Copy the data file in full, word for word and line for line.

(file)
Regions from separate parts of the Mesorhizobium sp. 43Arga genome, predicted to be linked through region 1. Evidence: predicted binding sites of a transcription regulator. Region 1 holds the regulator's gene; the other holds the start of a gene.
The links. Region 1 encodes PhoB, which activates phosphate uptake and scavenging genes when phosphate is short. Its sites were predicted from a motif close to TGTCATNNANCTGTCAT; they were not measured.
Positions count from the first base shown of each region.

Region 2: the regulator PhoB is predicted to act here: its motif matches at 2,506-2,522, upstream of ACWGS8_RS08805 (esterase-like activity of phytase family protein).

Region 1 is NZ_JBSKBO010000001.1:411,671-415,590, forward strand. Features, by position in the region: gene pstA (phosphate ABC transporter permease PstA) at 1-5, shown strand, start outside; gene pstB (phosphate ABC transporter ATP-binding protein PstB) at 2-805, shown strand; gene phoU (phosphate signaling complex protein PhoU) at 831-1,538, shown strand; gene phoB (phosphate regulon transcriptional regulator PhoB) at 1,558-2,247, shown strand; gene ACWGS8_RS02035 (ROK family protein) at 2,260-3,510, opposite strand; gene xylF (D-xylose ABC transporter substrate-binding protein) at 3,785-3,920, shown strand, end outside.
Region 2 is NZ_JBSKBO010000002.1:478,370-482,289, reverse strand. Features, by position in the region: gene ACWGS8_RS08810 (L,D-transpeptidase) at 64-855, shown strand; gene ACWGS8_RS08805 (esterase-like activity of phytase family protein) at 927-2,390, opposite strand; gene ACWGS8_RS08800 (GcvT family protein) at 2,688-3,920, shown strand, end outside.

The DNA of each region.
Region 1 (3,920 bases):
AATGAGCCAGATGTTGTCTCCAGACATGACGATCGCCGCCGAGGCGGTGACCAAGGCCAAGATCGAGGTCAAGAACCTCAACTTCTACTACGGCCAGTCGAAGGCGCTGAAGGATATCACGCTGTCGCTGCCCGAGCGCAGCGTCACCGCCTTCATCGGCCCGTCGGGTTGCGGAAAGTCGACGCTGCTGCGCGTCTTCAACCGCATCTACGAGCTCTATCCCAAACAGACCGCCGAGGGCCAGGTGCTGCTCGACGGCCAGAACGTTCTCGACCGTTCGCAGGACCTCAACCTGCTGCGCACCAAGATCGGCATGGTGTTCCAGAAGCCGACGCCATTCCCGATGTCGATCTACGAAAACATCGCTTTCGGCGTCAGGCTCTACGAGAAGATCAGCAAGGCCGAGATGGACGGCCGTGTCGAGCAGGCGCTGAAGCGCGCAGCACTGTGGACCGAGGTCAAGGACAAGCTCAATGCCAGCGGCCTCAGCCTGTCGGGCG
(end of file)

Regions from separate parts of the Mesorhizobium sp. 43Arga genome, predicted to be linked through region 1. Evidence: predicted binding sites of a transcription regulator. Region 1 holds the regulator's gene; the other holds the start of a gene.
The links. Region 1 encodes PhoB, which activates phosphate uptake and scavenging genes when phosphate is short. Its sites were predicted from a motif close to TGTCATNNANCTGTCAT; they were not measured.
Positions count from the first base shown of each region.

Region 2: the regulator PhoB is predicted to act here: its motif matches at 2,506-2,522, upstream of ACWGS8_RS08805 (esterase-like activity of phytase family protein).

Region 1 is NZ_JBSKBO010000001.1:411,671-415,590, forward strand. Features, by position in the region: gene pstA (phosphate ABC transporter permease PstA) at 1-5, shown strand, start outside; gene pstB (phosphate ABC transporter ATP-binding protein PstB) at 2-805, shown strand; gene phoU (phosphate signaling complex protein PhoU) at 831-1,538, shown strand; gene phoB (phosphate regulon transcriptional regulator PhoB) at 1,558-2,247, shown strand; gene ACWGS8_RS02035 (ROK family protein) at 2,260-3,510, opposite strand; gene xylF (D-xylose ABC transporter substrate-binding protein) at 3,785-3,920, shown strand, end outside.
Region 2 is NZ_JBSKBO010000002.1:478,370-482,289, reverse strand. Features, by position in the region: gene ACWGS8_RS08810 (L,D-transpeptidase) at 64-855, shown strand; gene ACWGS8_RS08805 (esterase-like activity of phytase family protein) at 927-2,390, opposite strand; gene ACWGS8_RS08800 (GcvT family protein) at 2,688-3,920, shown strand, end outside.

The DNA of each region.
Region 1 (3,920 bases):
AATGAGCCAGATGTTGTCTCCAGACATGACGATCGCCGCCGAGGCGGTGACCAAGGCCAAGATCGAGGTCAAGAACCTCAACTTCTACTACGGCCAGTCGAAGGCGCTGAAGGATATCACGCTGTCGCTGCCCGAGCGCAGCGTCACCGCCTTCATCGGCCCGTCGGGTTGCGGAAAGTCGACGCTGCTGCGCGTCTTCAACCGCATCTACGAGCTCTATCCCAAACAGACCGCCGAGGGCCAGGTGCTGCTCGACGGCCAGAACGTTCTCGACCGTTCGCAGGACCTCAACCTGCTGCGCACCAAGATCGGCATGGTGTTCCAGAAGCCGACGCCATTCCCGATGTCGATCTACGAAAACATCGCTTTCGGCGTCAGGCTCTACGAGAAGATCAGCAAGGCCGAGATGGACGGCCGTGTCGAGCAGGCGCTGAAGCGCGCAGCACTGTGGACCGAGGTCAAGGACAAGCTCAATGCCAGCGGCCTCAGCCTGTCGGGCG